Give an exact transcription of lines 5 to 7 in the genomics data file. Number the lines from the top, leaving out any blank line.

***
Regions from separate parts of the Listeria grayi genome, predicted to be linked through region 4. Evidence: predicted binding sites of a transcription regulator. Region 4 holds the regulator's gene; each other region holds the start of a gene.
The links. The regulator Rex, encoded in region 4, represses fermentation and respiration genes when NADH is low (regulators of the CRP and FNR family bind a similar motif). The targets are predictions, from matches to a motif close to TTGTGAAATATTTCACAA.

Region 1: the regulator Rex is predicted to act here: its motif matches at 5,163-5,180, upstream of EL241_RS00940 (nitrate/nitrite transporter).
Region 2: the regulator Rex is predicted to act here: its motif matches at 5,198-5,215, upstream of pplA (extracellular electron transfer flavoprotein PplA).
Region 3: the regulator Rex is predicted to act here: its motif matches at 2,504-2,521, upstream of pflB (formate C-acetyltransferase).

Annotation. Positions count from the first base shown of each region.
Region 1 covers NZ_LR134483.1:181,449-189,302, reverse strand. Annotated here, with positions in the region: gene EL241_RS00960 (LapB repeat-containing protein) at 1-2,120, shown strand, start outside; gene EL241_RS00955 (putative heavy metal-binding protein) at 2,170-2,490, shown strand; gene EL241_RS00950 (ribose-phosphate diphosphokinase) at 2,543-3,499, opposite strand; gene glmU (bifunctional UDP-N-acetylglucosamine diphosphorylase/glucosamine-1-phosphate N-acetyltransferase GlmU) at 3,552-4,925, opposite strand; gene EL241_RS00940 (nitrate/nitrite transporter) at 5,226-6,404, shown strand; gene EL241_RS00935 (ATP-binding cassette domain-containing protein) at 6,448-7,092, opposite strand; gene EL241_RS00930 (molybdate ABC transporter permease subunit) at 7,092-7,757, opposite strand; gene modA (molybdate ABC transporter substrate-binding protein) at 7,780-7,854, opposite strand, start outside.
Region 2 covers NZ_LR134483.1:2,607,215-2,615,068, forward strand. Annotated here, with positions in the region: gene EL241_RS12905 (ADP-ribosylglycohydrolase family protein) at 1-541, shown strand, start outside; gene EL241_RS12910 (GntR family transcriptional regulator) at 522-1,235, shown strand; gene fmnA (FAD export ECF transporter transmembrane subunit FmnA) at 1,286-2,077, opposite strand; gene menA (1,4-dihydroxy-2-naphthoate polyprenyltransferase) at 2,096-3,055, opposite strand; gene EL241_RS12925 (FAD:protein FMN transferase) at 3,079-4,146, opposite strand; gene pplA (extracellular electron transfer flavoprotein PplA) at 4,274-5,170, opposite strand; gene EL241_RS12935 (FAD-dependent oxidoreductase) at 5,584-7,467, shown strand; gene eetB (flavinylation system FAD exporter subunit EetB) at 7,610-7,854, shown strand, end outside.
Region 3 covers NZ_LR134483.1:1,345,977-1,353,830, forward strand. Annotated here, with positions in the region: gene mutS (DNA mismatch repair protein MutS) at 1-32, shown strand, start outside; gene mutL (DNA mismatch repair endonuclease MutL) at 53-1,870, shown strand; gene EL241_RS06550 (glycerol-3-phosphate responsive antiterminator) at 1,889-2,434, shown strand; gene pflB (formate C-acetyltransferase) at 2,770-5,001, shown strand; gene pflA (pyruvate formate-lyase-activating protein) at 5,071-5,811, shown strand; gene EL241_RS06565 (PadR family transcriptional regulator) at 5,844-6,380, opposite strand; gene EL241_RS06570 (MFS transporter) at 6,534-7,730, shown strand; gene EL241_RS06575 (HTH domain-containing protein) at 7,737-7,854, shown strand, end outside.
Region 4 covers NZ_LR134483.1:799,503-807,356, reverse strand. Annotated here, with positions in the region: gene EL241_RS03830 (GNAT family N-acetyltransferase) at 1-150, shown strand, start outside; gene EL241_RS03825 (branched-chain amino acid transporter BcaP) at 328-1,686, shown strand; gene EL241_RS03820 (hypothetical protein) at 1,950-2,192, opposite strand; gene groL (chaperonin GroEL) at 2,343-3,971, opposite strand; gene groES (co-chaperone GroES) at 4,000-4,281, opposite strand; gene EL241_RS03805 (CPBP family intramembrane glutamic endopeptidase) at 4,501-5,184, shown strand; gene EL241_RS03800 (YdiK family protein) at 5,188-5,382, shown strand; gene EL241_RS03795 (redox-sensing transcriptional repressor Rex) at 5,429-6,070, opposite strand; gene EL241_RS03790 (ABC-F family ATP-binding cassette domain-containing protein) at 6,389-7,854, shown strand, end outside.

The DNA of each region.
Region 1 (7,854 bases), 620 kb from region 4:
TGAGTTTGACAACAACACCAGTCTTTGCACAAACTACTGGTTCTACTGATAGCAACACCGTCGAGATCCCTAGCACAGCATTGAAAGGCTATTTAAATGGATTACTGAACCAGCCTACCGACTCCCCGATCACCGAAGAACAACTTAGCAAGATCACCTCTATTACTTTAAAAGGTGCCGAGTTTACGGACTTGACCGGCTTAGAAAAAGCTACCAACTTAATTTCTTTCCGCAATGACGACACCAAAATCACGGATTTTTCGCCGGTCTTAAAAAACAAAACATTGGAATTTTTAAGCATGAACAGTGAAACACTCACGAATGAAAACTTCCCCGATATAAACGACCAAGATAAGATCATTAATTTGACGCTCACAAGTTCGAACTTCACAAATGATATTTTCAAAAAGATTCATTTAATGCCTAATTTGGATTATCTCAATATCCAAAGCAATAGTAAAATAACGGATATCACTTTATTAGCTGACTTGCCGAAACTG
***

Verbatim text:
Region 3: the regulator Rex is predicted to act here: its motif matches at 2,504-2,521, upstream of pflB (formate C-acetyltransferase).

Annotation. Positions count from the first base shown of each region.
Region 1 covers NZ_LR134483.1:181,449-189,302, reverse strand. Annotated here, with positions in the region: gene EL241_RS00960 (LapB repeat-containing protein) at 1-2,120, shown strand, start outside; gene EL241_RS00955 (putative heavy metal-binding protein) at 2,170-2,490, shown strand; gene EL241_RS00950 (ribose-phosphate diphosphokinase) at 2,543-3,499, opposite strand; gene glmU (bifunctional UDP-N-acetylglucosamine diphosphorylase/glucosamine-1-phosphate N-acetyltransferase GlmU) at 3,552-4,925, opposite strand; gene EL241_RS00940 (nitrate/nitrite transporter) at 5,226-6,404, shown strand; gene EL241_RS00935 (ATP-binding cassette domain-containing protein) at 6,448-7,092, opposite strand; gene EL241_RS00930 (molybdate ABC transporter permease subunit) at 7,092-7,757, opposite strand; gene modA (molybdate ABC transporter substrate-binding protein) at 7,780-7,854, opposite strand, start outside.